“Tuesday was one of the saddest days I have had in the last 15 years I have spent working with College and University students,” Holly said. “Many members of the University of Chicago community were hurt, outraged, and offended by the swastikas, Nazi references, and shouts inviting people to join them to kill Muslims and other minorities. The student protesters were not concerned that their language and imagery were hurting others in their own community.”

Under the Solomon Amendment, the University is obligated to allow military recruiters on campus. The amendment allows the Secretary of Defense to deny federal grants, including research grants, to institutions of higher learning that prohibit or prevent ROTC or military recruitment on campus based upon their discrimination policies against homosexuals.

But recently in Rumsfeld v. FAIR, the court held that the law violates the First Amendment by restricting a school’s right of expressive association and by compelling schools to assist in the expressive act of recruiting. While the decision is in contention with the Supreme Court, schools such as Harvard University and Columbia University are banning military recruiters from their campuses.

According to Holly, although the University of Chicago has been advised by its legal counsel to continue to allow military recruiters on campus, it has signed an amicus brief that does not support the Solomon Amendment.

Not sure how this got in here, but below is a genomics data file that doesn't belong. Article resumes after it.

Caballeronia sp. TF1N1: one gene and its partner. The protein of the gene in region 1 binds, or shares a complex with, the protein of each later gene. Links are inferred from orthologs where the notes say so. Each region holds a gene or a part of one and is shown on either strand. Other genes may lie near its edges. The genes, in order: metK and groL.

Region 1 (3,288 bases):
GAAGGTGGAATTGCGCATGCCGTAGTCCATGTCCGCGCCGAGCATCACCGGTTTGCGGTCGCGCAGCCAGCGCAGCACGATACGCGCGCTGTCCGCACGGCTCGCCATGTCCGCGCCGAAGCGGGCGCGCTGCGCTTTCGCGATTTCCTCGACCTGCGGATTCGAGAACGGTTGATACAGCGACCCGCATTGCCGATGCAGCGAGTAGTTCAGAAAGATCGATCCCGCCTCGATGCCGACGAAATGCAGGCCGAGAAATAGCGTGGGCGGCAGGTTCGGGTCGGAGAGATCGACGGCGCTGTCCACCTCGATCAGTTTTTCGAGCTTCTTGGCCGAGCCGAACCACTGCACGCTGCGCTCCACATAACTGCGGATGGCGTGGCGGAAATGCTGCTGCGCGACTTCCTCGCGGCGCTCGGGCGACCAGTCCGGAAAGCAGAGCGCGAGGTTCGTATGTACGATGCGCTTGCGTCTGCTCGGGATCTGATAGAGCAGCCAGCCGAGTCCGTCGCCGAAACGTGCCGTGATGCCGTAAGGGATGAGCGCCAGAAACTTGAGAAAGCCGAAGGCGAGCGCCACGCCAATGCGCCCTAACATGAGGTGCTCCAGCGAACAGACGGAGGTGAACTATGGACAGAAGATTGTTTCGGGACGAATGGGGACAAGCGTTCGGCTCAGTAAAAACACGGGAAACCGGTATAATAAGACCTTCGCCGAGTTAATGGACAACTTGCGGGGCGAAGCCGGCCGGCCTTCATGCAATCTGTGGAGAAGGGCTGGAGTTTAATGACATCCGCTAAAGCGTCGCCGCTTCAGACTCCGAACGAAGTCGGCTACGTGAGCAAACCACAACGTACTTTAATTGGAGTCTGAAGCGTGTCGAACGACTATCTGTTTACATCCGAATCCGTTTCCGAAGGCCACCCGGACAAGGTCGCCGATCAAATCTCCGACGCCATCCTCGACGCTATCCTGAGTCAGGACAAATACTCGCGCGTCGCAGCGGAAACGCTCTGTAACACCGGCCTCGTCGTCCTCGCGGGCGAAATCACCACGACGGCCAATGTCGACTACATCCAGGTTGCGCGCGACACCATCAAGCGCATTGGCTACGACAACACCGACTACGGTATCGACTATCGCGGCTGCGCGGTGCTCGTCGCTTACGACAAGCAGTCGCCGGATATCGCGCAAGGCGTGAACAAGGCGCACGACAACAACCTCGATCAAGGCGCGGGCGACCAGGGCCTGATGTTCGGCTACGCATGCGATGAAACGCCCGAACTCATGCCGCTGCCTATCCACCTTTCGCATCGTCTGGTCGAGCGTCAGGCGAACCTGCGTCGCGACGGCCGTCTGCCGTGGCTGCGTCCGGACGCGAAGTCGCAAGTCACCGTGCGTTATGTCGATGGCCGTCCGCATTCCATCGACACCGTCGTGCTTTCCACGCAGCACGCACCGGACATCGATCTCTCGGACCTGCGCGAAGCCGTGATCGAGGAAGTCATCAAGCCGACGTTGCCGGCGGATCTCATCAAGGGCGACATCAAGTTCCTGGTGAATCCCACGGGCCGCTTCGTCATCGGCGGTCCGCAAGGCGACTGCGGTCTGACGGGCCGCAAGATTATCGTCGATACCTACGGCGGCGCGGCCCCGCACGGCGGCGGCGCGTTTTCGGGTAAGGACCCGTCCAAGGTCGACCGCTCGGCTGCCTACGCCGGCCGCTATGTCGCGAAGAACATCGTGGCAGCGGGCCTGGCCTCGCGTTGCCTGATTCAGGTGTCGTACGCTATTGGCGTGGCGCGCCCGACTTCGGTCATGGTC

“If we allow other organizations like Teach for America to recruit in the Reynolds Club, then we have to allow the Marines to do that too; we can’t deny them a space,” Holly added.

Fink and Cohan also protested military recruiters on campus last quarter and were asked to leave for “disturbing the Reynolds Club peace,” according to Cohan. They were promised that they would be informed the next time the recruiters were on campus, so that they could coordinate a protest with Reynolds Club administrators. Cohan claims they were not informed when the recruiters would return.

“We are incensed by the University’s conduct, and we do not plan on staying quiet about it,” Fink said.

Yesterday, supporters of the protesters hung posters in the Reynolds Club with a picture of Fink being handcuffed by authorities, which read: “The Reynolds Club is not a free speech zone.” Some posters advertised a website about the incident, which include photos that Belle-Isle took with his camera phone.

Because many of the posters did not follow University Poster Regulations, they are being removed by ORCSA faculty.